1. An Infestation That Begins In The Mind
They complain of mysterious, creepy symptoms: bugs — or some form of infestation — crawling beneath their skin, sometimes burrowing to the surface, leaving odd specks and colored filaments in their wake. They have flocked to websites to share details of their malady, which they call Morgellons disease; they have charged the medical community with ignoring their plight and have strong-armed the government into studying it. They go from doctor to doctor, carrying specimens in Ziploc bags and on glass slides, desperate to find a physical cause. More here...
2. McFarlane to make new 'Flinstones'
The Flintstones" are heading back to television, courtesy of irreverent "Family Guy" creator Seth MacFarlane, Fox television said on Monday. MacFarlane will give a 21st century spin to the classic 1960s animated comedy series about the lives of Fred Flintstone, his wife Wilma, and their neighbors Barney and Betty Rubble. "The very first cartoon character I drew at age two was Fred Flintstone," MacFarlane said in a statement. "So it's appropriate that events have come full circle, allowing me to produce the newest incarnation of this great franchise. Plus, I think America is finally ready for an animated sitcom about a fat, stupid guy with a wife who's too good for him," he added. More here...
Allergy sufferers may soon be able to face ragweed season and even hyper-shedding cats without so much sniffling and sneezing — that is, if Mark Larché has anything to say about it. Larché, an immunologist at McMaster University in Hamilton, Canada, is developing vaccines that he hopes will diminish allergies more quickly and safely than current therapies. He calls the vaccines a "next-generation allergy shot." His first two targets are ragweed allergy, which affects 10% to 20% of Americans, mostly in the Midwest and East; and cat allergy, which afflicts some 10% of the U.S. population. Doctors currently treat severe cases with allergy shots, also called allergy immunotherapy. It's an effective but somewhat risky approach that involves giving a person tiny, escalating doses of the very thing they're allergic to in the hopes of getting the body used to the substance. The therapy requires injections as frequently as three times a week for up to seven months, with continued monthly shots for five years or more. And because it involves exposure to the actual allergen, there's always a risk of an allergic reaction, ranging from swelling to potentially fatal anaphylactic shock. More here...
4. Conan plays cultural icons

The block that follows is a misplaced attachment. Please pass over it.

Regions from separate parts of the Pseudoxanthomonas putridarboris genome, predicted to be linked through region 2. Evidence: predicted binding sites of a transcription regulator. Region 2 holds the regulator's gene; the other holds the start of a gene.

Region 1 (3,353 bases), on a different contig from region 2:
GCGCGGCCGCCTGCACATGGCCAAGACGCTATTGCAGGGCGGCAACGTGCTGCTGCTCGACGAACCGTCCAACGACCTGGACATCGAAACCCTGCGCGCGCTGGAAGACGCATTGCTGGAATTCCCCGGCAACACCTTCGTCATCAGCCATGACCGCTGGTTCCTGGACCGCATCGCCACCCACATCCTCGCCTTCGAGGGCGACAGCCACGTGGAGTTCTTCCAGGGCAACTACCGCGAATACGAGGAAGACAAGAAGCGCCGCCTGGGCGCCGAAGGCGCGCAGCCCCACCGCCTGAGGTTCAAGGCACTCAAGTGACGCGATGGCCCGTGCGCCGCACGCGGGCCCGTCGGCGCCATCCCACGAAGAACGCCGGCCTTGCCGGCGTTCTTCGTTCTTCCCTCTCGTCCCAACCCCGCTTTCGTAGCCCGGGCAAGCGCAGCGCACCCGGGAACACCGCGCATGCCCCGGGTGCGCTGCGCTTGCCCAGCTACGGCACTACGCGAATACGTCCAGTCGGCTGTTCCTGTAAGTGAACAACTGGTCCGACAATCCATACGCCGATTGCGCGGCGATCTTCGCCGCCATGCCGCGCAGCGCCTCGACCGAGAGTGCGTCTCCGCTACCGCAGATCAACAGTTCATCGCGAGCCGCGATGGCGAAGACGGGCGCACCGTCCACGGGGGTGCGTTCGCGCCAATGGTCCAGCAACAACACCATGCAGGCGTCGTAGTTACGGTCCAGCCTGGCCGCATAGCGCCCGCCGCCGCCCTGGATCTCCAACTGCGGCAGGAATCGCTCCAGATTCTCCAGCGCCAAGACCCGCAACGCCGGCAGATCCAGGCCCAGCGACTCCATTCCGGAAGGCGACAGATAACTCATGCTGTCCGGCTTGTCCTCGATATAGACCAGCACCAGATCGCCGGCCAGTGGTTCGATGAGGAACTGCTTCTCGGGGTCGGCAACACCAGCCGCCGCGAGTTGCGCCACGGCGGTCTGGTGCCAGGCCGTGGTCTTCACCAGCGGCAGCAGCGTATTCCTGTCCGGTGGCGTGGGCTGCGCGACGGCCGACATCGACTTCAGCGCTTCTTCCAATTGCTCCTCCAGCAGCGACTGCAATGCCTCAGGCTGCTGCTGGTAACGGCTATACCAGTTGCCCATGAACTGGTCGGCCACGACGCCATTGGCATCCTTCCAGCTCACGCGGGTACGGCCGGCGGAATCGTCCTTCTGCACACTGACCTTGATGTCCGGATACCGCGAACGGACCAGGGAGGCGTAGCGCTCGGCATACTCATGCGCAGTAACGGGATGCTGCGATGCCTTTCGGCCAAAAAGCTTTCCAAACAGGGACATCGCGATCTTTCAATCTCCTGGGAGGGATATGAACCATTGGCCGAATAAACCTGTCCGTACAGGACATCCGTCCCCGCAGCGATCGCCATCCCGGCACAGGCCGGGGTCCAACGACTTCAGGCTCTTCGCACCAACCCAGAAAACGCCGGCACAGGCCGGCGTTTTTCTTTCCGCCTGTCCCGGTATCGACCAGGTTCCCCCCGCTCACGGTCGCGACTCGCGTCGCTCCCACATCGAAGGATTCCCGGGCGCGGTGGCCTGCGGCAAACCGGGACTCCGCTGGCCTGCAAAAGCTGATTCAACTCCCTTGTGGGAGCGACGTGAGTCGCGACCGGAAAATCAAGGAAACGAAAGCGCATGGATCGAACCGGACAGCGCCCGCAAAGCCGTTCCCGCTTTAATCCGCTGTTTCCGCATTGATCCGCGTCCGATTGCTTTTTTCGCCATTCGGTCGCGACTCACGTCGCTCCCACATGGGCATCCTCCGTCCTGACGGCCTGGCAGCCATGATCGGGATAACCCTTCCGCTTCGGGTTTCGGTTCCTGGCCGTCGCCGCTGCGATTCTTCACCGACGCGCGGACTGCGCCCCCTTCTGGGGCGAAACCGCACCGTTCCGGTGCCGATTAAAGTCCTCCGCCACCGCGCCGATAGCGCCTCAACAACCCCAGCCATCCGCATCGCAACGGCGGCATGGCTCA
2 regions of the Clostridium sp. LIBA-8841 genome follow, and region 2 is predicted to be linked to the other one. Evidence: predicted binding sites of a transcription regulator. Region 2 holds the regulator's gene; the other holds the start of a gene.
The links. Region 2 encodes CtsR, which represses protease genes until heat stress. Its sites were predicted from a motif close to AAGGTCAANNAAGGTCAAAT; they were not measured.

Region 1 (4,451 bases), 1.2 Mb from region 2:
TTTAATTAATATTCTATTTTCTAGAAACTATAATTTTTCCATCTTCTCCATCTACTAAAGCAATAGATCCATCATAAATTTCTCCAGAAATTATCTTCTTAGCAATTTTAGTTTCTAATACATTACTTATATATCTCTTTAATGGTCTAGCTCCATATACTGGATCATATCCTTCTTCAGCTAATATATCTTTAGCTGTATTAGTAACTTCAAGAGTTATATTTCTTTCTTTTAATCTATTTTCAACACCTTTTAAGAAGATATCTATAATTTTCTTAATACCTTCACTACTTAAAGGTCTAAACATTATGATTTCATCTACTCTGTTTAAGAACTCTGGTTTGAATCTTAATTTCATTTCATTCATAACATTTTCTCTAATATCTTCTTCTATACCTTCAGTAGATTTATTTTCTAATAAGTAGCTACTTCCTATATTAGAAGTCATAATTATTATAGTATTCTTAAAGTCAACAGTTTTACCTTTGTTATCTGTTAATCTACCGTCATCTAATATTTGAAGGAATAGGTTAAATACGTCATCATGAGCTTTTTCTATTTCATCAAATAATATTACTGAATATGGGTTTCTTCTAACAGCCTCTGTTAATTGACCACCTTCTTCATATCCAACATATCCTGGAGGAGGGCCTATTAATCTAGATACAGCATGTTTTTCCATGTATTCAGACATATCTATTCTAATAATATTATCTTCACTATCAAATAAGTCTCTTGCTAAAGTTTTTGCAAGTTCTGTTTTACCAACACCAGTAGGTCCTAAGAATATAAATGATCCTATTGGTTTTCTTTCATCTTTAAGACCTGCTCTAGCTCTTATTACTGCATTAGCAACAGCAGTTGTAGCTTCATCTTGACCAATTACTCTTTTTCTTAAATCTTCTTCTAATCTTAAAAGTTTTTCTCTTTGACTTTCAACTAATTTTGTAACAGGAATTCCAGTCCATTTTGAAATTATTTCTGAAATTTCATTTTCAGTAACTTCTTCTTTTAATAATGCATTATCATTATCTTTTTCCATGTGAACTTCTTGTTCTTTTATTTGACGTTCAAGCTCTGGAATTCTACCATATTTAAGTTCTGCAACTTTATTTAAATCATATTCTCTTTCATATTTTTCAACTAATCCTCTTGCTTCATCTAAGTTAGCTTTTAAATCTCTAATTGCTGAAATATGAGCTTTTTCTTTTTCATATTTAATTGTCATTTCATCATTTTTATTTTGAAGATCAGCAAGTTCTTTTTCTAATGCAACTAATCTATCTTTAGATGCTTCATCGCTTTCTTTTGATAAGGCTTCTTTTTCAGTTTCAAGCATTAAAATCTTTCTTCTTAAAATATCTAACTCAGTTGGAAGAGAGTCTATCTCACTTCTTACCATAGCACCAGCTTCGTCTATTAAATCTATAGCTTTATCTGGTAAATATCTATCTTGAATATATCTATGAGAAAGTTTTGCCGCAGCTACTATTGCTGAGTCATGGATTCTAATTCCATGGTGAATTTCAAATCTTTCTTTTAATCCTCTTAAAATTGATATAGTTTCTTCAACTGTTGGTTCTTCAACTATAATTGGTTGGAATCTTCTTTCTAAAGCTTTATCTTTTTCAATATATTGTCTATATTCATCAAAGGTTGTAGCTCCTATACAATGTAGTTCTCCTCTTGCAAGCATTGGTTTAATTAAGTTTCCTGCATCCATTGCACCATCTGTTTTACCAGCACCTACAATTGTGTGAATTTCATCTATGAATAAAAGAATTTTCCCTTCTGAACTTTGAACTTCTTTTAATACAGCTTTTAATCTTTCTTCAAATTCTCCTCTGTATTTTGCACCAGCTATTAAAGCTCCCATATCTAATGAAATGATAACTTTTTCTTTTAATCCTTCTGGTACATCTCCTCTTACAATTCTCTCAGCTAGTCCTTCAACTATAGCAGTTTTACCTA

After the NBC debacle of last year, a cross-country tour fueled by a powerful social media campaign, and finding a new late night home at TBS, Conan O'Brien has become something of a cultural icon. O'Brien's tongue-in-cheek photo shoot with Fast Company magazine suggests that he might not belong up there with Benjamin Franklin and Einstein, but he's definitely earned a place in pop culture history. Click here to watch.
5. This Day In History: Brown Vs Board Is Decided
In a major civil rights victory, the U.S. Supreme Court hands down an unanimous decision in Brown v. Board of Education of Topeka, ruling that racial segregation in public educational facilities is unconstitutional. The historic decision, which brought an end to federal tolerance of racial segregation, specifically dealt with Linda Brown, a young African American girl who had been denied admission to her local elementary school in Topeka, Kansas, because of the color of her skin.
In 1896, the Supreme Court ruled in Plessy v. Ferguson that "separate but equal" accommodations in railroad cars conformed to the 14th Amendment's guarantee of equal protection. That ruling was used to justify segregating all public facilities, including elementary schools. However, in the case of Linda Brown, the white school she attempted to attend was far superior to her black alternative and miles closer to her home. The National Association for the Advancement of Colored People (NAACP) took up Linda's cause, and in 1954 Brown v. Board of Education of Topeka reached the Supreme Court. African American lawyer (and future Supreme Court justice) Thurgood Marshall led Brown's legal team, and on May 17, 1954, the high court handed down its decision.